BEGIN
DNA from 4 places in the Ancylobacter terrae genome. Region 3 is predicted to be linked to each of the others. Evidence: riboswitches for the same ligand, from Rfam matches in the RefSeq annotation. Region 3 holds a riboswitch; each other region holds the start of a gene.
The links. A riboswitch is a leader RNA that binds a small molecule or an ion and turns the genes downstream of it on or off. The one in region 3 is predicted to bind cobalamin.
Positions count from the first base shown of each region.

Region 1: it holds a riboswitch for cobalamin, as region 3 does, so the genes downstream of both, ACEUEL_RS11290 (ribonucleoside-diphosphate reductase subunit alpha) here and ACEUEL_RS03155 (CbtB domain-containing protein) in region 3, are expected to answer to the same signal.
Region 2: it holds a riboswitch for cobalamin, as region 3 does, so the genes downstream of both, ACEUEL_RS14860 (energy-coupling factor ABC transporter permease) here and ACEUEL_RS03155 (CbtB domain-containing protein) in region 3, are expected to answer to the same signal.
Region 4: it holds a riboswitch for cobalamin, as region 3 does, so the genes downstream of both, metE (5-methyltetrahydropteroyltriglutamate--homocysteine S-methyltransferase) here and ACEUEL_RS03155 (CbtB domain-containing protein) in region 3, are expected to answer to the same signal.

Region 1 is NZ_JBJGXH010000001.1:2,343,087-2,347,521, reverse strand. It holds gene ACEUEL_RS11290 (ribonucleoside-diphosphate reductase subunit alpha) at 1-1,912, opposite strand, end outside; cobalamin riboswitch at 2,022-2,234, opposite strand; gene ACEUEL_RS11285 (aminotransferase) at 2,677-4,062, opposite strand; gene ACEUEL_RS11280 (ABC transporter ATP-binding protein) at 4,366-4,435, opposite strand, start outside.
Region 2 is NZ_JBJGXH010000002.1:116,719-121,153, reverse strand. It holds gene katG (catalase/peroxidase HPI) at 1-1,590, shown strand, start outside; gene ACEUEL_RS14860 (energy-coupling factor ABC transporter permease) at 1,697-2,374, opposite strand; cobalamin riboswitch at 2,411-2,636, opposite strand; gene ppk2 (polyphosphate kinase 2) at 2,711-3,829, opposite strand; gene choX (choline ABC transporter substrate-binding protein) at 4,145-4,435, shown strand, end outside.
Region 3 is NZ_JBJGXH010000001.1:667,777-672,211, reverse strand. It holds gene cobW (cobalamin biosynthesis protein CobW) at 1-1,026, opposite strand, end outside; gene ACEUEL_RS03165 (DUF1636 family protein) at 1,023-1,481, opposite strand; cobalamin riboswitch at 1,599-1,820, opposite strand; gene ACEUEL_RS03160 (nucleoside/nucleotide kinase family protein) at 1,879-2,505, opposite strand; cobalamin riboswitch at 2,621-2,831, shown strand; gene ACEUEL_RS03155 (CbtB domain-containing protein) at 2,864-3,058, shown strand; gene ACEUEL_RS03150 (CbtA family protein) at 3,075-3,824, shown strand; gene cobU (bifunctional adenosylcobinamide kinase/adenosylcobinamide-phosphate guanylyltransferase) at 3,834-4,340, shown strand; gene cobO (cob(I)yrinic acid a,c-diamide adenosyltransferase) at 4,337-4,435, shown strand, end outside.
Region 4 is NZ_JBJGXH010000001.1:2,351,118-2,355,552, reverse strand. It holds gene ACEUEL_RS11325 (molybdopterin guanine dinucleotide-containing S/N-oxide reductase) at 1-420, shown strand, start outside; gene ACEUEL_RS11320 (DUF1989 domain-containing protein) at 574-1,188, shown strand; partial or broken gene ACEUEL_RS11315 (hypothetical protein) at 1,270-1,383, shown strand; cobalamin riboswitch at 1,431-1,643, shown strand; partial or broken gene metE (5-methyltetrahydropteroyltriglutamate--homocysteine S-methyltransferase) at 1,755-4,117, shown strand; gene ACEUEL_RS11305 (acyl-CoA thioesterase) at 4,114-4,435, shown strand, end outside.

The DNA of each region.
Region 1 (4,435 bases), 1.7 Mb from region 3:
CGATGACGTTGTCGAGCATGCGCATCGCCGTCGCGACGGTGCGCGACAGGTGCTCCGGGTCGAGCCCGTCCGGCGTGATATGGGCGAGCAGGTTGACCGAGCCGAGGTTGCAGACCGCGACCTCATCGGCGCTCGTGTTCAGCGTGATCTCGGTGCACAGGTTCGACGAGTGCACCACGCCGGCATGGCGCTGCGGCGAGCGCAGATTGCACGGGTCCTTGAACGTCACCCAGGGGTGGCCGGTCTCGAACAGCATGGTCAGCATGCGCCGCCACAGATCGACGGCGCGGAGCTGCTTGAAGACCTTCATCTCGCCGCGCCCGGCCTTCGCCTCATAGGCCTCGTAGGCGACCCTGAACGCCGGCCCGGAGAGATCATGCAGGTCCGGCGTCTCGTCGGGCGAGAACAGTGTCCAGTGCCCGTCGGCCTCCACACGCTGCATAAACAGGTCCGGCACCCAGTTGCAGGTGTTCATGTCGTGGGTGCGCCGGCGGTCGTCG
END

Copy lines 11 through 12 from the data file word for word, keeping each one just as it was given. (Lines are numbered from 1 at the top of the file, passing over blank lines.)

The DNA of each region.
Region 1 (4,435 bases), 1.7 Mb from region 3: